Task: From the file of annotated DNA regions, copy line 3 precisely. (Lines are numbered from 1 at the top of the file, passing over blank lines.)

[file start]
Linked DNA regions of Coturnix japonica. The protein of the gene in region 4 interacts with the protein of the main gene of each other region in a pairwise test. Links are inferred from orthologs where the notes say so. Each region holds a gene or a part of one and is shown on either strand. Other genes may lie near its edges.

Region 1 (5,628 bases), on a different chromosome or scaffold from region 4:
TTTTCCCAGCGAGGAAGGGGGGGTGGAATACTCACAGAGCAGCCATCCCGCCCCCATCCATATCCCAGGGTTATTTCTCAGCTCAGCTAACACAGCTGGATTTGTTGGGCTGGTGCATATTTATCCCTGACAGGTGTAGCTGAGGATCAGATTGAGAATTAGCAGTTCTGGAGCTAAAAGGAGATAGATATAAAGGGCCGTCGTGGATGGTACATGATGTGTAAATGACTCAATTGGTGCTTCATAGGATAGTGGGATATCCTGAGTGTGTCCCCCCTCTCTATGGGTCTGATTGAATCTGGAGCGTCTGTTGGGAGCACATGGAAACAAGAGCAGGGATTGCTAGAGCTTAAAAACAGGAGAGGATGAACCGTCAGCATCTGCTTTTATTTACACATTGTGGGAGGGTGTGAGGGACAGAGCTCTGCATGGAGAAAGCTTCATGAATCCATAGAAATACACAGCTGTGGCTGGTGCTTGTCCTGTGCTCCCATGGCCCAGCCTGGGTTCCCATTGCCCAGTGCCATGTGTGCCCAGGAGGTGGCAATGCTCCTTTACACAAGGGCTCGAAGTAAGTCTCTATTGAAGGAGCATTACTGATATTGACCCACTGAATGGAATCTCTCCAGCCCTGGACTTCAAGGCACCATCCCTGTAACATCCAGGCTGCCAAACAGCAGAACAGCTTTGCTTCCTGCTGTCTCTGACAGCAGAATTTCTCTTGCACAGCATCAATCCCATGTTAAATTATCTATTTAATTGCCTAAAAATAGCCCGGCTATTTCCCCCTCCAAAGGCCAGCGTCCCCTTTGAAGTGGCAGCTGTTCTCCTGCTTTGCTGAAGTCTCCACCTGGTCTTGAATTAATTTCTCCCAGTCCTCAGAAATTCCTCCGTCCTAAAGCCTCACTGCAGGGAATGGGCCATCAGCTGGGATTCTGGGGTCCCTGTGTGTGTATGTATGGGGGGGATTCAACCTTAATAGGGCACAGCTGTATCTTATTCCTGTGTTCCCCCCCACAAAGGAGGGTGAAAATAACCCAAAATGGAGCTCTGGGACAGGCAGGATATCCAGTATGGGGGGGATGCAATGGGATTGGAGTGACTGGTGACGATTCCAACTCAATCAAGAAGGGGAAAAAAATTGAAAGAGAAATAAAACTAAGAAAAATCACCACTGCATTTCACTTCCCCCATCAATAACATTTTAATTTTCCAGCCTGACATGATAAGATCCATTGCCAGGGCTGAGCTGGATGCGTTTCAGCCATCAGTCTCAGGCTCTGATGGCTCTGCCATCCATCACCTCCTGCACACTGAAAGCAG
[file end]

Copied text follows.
TTTTCCCAGCGAGGAAGGGGGGGTGGAATACTCACAGAGCAGCCATCCCGCCCCCATCCATATCCCAGGGTTATTTCTCAGCTCAGCTAACACAGCTGGATTTGTTGGGCTGGTGCATATTTATCCCTGACAGGTGTAGCTGAGGATCAGATTGAGAATTAGCAGTTCTGGAGCTAAAAGGAGATAGATATAAAGGGCCGTCGTGGATGGTACATGATGTGTAAATGACTCAATTGGTGCTTCATAGGATAGTGGGATATCCTGAGTGTGTCCCCCCTCTCTATGGGTCTGATTGAATCTGGAGCGTCTGTTGGGAGCACATGGAAACAAGAGCAGGGATTGCTAGAGCTTAAAAACAGGAGAGGATGAACCGTCAGCATCTGCTTTTATTTACACATTGTGGGAGGGTGTGAGGGACAGAGCTCTGCATGGAGAAAGCTTCATGAATCCATAGAAATACACAGCTGTGGCTGGTGCTTGTCCTGTGCTCCCATGGCCCAGCCTGGGTTCCCATTGCCCAGTGCCATGTGTGCCCAGGAGGTGGCAATGCTCCTTTACACAAGGGCTCGAAGTAAGTCTCTATTGAAGGAGCATTACTGATATTGACCCACTGAATGGAATCTCTCCAGCCCTGGACTTCAAGGCACCATCCCTGTAACATCCAGGCTGCCAAACAGCAGAACAGCTTTGCTTCCTGCTGTCTCTGACAGCAGAATTTCTCTTGCACAGCATCAATCCCATGTTAAATTATCTATTTAATTGCCTAAAAATAGCCCGGCTATTTCCCCCTCCAAAGGCCAGCGTCCCCTTTGAAGTGGCAGCTGTTCTCCTGCTTTGCTGAAGTCTCCACCTGGTCTTGAATTAATTTCTCCCAGTCCTCAGAAATTCCTCCGTCCTAAAGCCTCACTGCAGGGAATGGGCCATCAGCTGGGATTCTGGGGTCCCTGTGTGTGTATGTATGGGGGGGATTCAACCTTAATAGGGCACAGCTGTATCTTATTCCTGTGTTCCCCCCCACAAAGGAGGGTGAAAATAACCCAAAATGGAGCTCTGGGACAGGCAGGATATCCAGTATGGGGGGGATGCAATGGGATTGGAGTGACTGGTGACGATTCCAACTCAATCAAGAAGGGGAAAAAAATTGAAAGAGAAATAAAACTAAGAAAAATCACCACTGCATTTCACTTCCCCCATCAATAACATTTTAATTTTCCAGCCTGACATGATAAGATCCATTGCCAGGGCTGAGCTGGATGCGTTTCAGCCATCAGTCTCAGGCTCTGATGGCTCTGCCATCCATCACCTCCTGCACACTGAAAGCAG